How to take care of this houseplant?
Hi all! I had a problem with this plant. It was a big tree, but then started to go bad and died. I managed to take several stems and put them in water. One of the stem gave some roots. Now I am going to plant it in soil, but I am not sure what I was doing wrong before, that it went bad. Maybe someone here will give me some advice. Thank you in advance.
This is Crassula. It is a diverse and extensive genus of succulent plants, with about 350 species. It is native to South Africa, and is common as a houseplant worldwide. Probably the most well known is the Jade plant (Crassula ovata) or friendship tree, lucky plant, or money tree. These plants were once thought to bring good luck to their owners so were often given as housewarming gifts.
In warm climates it grows into a shrub. Many other Crassula species are much smaller. Some are miniatures and creeping ground covers.
The jade plant is also known for its ease of propagation, which can be spurred by clippings or even stray leaves which fall from the plant.
The jade plant is well known for its bonsai capabilities, since it forms a bonsai very easily when pruning is done correctly. Many who learn bonsai begin with a jade plant, since they are durable, easy to put through the bonsai process, and attractive.
this plant is ready to survive long dry periods, so the main thing is not to give it too much water. Mabe that’s what you did wrong. From the end of October till the end of February there is so little light that the plant hardly needs any water. Maybe once or twice in this period you can put the plant on a dish with some water on it, so that only the bottom part of the pot will absorb some water. This should be sufficient.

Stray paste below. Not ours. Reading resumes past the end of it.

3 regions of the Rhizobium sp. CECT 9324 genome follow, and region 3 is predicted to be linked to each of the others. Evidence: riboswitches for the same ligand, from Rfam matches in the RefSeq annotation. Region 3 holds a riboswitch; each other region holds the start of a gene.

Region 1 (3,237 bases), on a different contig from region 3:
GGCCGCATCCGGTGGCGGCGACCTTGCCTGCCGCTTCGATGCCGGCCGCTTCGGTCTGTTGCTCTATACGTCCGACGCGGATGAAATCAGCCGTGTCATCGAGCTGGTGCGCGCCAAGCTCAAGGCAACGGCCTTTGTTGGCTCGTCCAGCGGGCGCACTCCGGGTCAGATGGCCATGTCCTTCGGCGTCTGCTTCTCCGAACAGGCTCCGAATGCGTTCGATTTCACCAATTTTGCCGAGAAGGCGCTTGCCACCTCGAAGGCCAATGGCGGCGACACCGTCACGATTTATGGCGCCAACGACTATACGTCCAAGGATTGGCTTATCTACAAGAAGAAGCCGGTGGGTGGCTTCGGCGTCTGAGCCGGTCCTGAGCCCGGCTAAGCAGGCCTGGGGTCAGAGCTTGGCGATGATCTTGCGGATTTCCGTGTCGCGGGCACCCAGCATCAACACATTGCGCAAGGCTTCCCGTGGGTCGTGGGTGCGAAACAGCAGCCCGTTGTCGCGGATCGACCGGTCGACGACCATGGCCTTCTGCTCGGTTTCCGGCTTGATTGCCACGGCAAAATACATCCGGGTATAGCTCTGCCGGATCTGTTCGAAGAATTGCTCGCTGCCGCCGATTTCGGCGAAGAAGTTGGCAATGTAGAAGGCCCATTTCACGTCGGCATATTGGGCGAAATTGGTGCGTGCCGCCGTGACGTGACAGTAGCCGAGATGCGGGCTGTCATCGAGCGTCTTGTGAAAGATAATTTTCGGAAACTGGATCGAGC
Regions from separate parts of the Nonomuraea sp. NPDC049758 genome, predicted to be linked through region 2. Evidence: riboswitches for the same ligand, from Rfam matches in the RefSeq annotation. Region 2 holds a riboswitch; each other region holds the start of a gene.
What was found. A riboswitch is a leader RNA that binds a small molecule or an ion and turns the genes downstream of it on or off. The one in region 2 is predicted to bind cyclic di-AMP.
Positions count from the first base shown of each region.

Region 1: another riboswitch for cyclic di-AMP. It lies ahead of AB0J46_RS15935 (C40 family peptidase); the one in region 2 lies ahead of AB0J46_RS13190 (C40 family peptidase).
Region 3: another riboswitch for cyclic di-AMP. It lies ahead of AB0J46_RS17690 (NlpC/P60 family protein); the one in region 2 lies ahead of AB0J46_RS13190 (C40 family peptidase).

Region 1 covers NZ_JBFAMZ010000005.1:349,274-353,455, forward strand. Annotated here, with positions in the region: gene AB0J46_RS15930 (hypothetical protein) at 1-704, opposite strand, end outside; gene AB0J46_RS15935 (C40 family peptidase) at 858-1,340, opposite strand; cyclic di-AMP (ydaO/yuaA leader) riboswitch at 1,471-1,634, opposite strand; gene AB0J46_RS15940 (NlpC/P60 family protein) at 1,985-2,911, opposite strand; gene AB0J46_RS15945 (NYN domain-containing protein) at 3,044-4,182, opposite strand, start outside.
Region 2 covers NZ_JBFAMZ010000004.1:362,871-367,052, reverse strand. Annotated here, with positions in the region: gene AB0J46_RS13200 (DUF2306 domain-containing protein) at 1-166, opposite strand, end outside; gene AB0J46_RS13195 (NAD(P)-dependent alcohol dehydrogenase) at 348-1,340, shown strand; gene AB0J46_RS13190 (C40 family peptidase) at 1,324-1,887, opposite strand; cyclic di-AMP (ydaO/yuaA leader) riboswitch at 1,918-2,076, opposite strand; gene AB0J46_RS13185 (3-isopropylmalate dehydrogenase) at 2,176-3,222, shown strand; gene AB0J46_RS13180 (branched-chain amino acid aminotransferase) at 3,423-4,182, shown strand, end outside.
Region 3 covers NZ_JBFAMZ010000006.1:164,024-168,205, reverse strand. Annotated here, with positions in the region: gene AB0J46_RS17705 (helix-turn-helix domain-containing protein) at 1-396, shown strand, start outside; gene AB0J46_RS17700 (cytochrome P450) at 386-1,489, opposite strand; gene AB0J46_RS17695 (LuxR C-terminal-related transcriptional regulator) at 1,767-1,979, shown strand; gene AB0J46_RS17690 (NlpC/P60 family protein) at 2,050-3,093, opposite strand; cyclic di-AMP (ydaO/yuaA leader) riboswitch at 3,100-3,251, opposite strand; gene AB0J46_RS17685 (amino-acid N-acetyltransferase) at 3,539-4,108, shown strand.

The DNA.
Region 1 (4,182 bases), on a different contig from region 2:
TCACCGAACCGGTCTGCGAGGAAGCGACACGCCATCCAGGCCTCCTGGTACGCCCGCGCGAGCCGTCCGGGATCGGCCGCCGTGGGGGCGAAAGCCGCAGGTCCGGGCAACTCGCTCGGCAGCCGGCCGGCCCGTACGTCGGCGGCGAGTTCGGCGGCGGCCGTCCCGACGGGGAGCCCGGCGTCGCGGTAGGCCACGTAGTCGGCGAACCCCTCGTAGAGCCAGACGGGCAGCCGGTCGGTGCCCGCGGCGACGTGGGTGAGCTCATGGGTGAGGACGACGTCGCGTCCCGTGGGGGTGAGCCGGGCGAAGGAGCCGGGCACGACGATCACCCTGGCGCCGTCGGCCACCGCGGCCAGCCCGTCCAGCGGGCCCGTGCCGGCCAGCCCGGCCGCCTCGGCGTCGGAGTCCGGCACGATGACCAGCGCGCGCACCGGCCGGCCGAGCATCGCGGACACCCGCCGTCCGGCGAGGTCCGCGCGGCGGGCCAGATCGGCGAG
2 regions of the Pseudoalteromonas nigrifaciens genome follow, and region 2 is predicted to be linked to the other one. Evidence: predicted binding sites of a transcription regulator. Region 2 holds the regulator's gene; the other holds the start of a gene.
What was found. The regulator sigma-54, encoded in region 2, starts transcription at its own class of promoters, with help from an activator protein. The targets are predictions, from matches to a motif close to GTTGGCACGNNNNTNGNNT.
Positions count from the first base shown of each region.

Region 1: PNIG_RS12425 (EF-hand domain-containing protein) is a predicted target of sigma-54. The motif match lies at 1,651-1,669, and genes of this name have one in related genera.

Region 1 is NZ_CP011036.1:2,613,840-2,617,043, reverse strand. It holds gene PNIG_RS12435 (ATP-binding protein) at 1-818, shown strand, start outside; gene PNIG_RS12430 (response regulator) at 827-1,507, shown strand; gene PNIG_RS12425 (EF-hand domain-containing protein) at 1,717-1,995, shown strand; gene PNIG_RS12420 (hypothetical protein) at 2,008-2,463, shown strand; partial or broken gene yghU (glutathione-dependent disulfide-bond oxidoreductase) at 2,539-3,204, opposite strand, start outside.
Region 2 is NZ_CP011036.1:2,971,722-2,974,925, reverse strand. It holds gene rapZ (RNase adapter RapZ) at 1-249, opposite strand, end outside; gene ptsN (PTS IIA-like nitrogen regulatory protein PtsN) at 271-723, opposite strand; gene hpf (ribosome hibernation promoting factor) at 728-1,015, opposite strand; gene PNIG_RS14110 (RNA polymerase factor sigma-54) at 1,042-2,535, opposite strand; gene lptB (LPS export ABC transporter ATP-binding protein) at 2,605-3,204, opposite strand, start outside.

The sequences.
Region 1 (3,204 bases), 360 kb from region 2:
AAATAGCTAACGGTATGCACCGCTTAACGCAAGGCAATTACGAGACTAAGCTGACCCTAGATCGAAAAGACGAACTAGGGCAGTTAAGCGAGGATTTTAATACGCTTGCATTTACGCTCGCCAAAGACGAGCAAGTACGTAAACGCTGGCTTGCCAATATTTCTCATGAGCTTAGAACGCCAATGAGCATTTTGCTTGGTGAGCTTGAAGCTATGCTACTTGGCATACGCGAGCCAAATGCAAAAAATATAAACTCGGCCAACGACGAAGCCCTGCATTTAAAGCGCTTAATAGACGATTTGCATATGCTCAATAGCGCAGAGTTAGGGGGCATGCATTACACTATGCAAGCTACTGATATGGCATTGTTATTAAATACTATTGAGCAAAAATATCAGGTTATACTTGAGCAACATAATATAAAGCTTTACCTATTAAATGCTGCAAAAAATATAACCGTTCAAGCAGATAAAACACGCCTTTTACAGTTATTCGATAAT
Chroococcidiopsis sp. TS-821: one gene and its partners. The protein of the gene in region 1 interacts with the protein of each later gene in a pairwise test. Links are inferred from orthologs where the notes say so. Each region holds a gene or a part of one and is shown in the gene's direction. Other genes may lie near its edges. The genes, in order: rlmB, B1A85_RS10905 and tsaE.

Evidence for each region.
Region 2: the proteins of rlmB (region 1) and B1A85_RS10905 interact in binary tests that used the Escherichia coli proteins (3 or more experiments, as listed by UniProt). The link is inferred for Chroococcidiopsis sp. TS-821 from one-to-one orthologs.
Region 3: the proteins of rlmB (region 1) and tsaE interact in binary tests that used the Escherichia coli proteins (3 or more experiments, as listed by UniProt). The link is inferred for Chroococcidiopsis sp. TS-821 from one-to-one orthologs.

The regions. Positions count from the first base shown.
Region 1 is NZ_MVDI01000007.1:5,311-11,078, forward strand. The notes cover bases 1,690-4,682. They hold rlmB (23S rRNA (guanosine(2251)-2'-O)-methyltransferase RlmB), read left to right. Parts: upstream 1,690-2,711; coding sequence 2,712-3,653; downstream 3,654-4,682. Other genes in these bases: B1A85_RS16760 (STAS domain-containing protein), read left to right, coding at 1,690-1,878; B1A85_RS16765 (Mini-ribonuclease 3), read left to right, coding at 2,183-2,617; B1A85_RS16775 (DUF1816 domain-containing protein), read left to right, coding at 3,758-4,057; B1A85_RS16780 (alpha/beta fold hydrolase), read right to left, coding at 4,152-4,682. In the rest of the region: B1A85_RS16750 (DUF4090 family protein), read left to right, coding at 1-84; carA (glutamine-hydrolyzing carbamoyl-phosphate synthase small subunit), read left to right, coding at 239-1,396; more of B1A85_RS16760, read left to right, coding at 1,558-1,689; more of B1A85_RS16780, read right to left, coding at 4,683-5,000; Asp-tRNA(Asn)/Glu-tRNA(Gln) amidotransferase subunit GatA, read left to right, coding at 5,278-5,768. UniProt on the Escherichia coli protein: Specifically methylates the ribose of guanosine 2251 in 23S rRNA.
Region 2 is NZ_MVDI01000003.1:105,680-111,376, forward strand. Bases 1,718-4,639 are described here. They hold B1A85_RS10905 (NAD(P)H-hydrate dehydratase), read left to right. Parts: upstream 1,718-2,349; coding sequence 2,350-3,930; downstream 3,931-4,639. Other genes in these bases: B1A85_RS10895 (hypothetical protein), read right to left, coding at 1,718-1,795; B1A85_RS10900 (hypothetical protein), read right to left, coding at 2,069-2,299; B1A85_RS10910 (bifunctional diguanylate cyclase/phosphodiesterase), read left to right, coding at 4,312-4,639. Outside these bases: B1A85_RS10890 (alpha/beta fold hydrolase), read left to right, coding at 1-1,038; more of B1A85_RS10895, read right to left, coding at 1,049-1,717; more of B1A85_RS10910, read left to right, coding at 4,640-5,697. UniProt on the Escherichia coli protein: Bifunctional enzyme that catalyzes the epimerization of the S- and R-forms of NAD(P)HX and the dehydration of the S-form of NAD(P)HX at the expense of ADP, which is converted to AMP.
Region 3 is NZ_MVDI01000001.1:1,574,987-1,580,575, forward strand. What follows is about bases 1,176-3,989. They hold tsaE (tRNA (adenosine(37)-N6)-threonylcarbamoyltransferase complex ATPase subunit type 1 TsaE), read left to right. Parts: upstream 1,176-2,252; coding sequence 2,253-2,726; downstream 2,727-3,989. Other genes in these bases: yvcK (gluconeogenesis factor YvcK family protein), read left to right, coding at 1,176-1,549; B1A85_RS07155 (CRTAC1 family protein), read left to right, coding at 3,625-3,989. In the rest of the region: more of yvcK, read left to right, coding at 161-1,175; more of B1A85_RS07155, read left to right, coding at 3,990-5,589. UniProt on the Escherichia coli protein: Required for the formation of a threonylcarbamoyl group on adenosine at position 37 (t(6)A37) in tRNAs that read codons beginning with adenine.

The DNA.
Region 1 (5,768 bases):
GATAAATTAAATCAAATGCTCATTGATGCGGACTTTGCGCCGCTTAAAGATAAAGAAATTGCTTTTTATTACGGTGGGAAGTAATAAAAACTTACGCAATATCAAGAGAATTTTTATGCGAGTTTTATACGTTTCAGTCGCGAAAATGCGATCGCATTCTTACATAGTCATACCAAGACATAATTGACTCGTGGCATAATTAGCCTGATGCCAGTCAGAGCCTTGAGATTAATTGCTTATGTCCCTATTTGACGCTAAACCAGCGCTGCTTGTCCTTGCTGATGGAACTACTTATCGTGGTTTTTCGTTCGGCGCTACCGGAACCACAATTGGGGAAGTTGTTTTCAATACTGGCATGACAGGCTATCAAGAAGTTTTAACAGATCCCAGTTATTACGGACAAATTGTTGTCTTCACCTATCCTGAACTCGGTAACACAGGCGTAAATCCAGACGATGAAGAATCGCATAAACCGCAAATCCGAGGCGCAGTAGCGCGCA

Because Crassula grow slowly it is not necessary to feed it much. A little manure for indoor plants a few times per year is enough.
Another important point is the light. Full sunshine; a place on the south side of your house; on the window-sill. This is ideal to be sure that the colour of the leaves stays beautiful, and that the leaves grow very near, closely stacked on each other. Many species can even be placed outside during summer. But beware of sun burnt, specially in the first weeks after putting them outside.
It is important that the soil can drain the water immediately, so good drainage is a must. You can easily mix 15-20% of sand through the soil.
Hope this info will help! 🙂